Boston Globe September 17, 2002
Rumsfeld adds targets in 'no fly' enforcement
By Robert Schlesinger
WASHINGTON - In the midst of the debate over war in Iraq, the United States has quietly changed its strategy in enforcing the ''no fly'' zones over northern and southern parts of that country, expanding the list of targets to include communications centers in an attempt to debilitate Iraqi air defenses, US officials confirmed yesterday.
Defense Secretary Donald H. Rumsfeld said he ordered the new strategy more than a month ago to increase the safety of US and British pilots.
''The idea that our planes go out and get shot at with impunity bothers me,'' Rumsfeld told reporters at a Pentagon briefing.
Asked whether the new strategy was intended to prepare for a full-scale war against Iraq, the secretary said he couldn't gauge whether it had effectively lowered Iraq's defenses. ''It can't hurt,'' he said.
Military analysts saw the new policy as part of a general increase in tempo in recent weeks that appeared to be the prelude to a broader US strike against Saddam Hussein's regime.
The new direction is ''part of their strategy of going ahead and softening up the air defenses now, so there's less to do on Day One,'' said John Pike, director of GlobalSecurity.org, a defense think tank. ''Every sortie that they fly today and every bomb that they drop today is one sortie and one bomb that they're not going to have to drop when the war starts.''
For more than 10 years, US and British jets have been enforcing ''no fly'' zones under United Nations resolutions designed to prevent Hussein from retaliating against opposition groups in northern and southern Iraq. US defense officials say pilots have encountered a rising number of provocative actions from Iraqi air defenses, including attacks upon allied aircraft.
Previously, allied policy had been to strike at specific batteries or radar sites, in a ''kind of tacit constraint on what our operations were,'' said Owen Cote Jr., associate director of the Security Studies Program at the Massachusetts Institute of Technology.
Cognizant of the effect that US air supremacy had during the Gulf War, Iraq has built one of the most dense and sophisticated air defense systems in the world, with networks of fiber-optic cables linking surface-to-air-missile batteries and antiaircraft artillery with extensive radar coverage. Chinese specialists have reportedly helped develop the system, and Iraqi military officials in turn advised the Serbians in air defense tactics during the combat in Kosovo.
According to defense officials, the Iraqis have used 10 years of ''no fly'' cat-and-mouse with allied jets to experiment and hone their defenses.
The Iraqi integrated system uses multiple long-range radars to identify a target, feeding the information to individual antiaircraft units which then only have to turn on their short-range radars - whose distinctive signals make them a target for airstrikes - for a very brief period of time. That kind of system ''poses significant challenges'' for allied planes conducting air operations in Iraq, Cote said.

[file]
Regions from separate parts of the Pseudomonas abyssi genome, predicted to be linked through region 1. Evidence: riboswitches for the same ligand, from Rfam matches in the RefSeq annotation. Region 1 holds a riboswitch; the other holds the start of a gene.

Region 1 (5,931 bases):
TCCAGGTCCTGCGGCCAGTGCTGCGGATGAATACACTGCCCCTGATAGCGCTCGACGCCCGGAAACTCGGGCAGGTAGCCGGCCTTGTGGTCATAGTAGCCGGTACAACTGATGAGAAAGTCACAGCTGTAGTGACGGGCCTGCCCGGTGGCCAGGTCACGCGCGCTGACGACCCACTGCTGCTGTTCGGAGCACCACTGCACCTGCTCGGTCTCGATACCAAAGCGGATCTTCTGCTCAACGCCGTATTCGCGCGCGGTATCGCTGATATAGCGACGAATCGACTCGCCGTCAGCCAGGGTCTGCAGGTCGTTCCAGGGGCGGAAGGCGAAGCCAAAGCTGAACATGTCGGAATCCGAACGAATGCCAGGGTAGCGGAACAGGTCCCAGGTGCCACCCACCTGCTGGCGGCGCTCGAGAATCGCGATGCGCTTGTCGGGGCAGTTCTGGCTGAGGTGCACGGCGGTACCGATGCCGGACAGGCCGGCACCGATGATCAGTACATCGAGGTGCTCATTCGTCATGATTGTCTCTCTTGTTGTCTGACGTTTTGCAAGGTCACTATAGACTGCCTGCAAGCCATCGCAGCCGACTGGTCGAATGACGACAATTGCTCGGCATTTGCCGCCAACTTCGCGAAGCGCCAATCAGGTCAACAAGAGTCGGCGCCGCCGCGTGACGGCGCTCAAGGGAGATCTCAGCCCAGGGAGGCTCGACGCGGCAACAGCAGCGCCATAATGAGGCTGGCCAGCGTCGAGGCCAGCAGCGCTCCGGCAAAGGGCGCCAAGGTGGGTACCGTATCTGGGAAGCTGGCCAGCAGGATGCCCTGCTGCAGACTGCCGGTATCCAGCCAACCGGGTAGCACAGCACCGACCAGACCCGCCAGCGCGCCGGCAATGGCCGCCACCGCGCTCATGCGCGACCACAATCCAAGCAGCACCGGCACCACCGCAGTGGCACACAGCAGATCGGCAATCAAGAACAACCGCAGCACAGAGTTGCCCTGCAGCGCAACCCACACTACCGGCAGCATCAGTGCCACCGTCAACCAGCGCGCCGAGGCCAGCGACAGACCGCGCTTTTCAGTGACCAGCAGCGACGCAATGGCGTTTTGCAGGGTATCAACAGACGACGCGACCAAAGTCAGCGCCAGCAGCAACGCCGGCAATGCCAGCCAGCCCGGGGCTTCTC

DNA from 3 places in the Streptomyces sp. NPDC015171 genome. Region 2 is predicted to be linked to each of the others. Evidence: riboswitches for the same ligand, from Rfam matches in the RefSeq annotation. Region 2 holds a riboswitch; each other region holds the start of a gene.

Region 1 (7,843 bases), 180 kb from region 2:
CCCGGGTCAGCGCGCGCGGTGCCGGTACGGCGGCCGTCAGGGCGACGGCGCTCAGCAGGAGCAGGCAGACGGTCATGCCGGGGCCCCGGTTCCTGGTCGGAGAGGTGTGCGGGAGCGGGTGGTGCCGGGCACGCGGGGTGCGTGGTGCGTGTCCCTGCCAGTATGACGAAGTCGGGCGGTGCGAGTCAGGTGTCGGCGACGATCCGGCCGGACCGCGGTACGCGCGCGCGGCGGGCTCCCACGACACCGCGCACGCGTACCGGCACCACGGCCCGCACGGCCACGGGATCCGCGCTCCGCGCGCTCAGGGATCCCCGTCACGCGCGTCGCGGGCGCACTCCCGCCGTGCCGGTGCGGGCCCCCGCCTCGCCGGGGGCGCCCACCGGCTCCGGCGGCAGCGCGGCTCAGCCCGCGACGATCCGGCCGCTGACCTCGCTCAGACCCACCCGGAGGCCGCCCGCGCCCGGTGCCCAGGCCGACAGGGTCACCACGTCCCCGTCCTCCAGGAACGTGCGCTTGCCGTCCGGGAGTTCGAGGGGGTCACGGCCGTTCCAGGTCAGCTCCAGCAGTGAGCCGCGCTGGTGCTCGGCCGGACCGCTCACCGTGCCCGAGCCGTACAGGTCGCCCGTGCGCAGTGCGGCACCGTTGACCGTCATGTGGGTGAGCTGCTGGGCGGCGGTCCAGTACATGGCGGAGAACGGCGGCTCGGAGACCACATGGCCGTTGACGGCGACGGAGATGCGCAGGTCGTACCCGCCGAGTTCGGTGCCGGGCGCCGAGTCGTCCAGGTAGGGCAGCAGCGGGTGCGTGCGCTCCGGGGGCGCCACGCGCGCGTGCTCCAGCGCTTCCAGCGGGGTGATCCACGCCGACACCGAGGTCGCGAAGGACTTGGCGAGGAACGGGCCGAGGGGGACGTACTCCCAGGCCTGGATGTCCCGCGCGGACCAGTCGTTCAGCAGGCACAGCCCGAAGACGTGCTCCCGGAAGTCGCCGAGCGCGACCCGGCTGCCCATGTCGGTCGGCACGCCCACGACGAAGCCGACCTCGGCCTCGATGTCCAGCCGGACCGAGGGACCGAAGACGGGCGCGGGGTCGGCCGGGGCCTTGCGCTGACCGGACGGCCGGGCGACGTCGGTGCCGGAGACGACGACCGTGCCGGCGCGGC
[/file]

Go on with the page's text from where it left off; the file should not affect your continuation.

''Destroying just one radar or one battery in such a system doesn't necessarily diminish the defensive capacity,'' said Dr. Loren B. Thompson, Jr. of the Lexington Institute. ''You need to attack the critical nodes where the controls are located.''
The individual batteries are more mobile and more easily replaceable than the command-and-control centers.
While US defense officials have maintained for months that they have not stepped up air operations in the region, Rumsfeld and General Peter Pace, vice chairman of the Joint Chiefs of Staff, did acknowledge that the focus of the operations has shifted to more substantial targets, in an attempt to systematically disable the Iraqi air defenses.
''The recent strikes have degraded their air defense capabilities,'' Pace said.
Rumsfeld added that it is unclear whether Iraq's efforts to improve its defenses are keeping pace.
He said he had made the decision more than one month but less than six months ago.
Defense analysts said that the new strategy appears to be the prelude for war.
''They're sending a message to Iraq, and the essence of the message is: The Americans are coming,'' Thompson said. ''The fact that the new administration is being less discriminating, more decisive in its attack strategy underscores that it is getting ready for a major military operation. At the very least it underscores that we want Iraq to believe that.''
Allied forces have hit targets in five different sites in southern Iraq this month, bringing the number for both ''no fly'' zones to 32. The most recent strike was early Sunday morning against an air defense communications facility 160 miles southeast of Baghdad.
According to defense officials, there have been more than 140 provocations this year.
Analysts have particularly noted a Sept. 5 strike against a western Iraqi complex within the southern ''no fly'' zone but far afield of the usual allied activities. They also noted that the following day allied forces hit an antiship battery in the Arabian Gulf.
''There's physically no way you could connect that with Iraqi air defenses,'' said Pike.
The broader US strategy shift, he said, has seen rules of engagement ''moving from `no fly' zones to free-fire zones.''
Robert Schlesinger can be reached at firstname.lastname@example.org.
This story ran on page A1 of the Boston Globe on 9/17/2002.
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